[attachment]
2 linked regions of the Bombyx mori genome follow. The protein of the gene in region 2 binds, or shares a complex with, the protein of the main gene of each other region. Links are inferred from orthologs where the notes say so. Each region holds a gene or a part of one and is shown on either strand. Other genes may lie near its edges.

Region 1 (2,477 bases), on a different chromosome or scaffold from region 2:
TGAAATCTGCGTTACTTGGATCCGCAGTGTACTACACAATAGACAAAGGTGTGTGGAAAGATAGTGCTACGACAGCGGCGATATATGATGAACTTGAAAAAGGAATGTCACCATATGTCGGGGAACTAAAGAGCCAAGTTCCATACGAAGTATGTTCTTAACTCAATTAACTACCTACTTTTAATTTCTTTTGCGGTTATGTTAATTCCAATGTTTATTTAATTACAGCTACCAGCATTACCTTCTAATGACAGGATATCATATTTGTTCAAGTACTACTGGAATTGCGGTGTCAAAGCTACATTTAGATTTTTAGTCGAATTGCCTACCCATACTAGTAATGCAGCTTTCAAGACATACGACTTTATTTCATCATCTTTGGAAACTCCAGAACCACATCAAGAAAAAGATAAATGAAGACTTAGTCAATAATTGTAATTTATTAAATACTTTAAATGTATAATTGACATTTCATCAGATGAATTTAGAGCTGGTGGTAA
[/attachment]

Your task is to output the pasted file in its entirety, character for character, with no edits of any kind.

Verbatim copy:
2 linked regions of the Bombyx mori genome follow. The protein of the gene in region 2 binds, or shares a complex with, the protein of the main gene of each other region. Links are inferred from orthologs where the notes say so. Each region holds a gene or a part of one and is shown on either strand. Other genes may lie near its edges.

Region 1 (2,477 bases), on a different chromosome or scaffold from region 2:
TGAAATCTGCGTTACTTGGATCCGCAGTGTACTACACAATAGACAAAGGTGTGTGGAAAGATAGTGCTACGACAGCGGCGATATATGATGAACTTGAAAAAGGAATGTCACCATATGTCGGGGAACTAAAGAGCCAAGTTCCATACGAAGTATGTTCTTAACTCAATTAACTACCTACTTTTAATTTCTTTTGCGGTTATGTTAATTCCAATGTTTATTTAATTACAGCTACCAGCATTACCTTCTAATGACAGGATATCATATTTGTTCAAGTACTACTGGAATTGCGGTGTCAAAGCTACATTTAGATTTTTAGTCGAATTGCCTACCCATACTAGTAATGCAGCTTTCAAGACATACGACTTTATTTCATCATCTTTGGAAACTCCAGAACCACATCAAGAAAAAGATAAATGAAGACTTAGTCAATAATTGTAATTTATTAAATACTTTAAATGTATAATTGACATTTCATCAGATGAATTTAGAGCTGGTGGTAA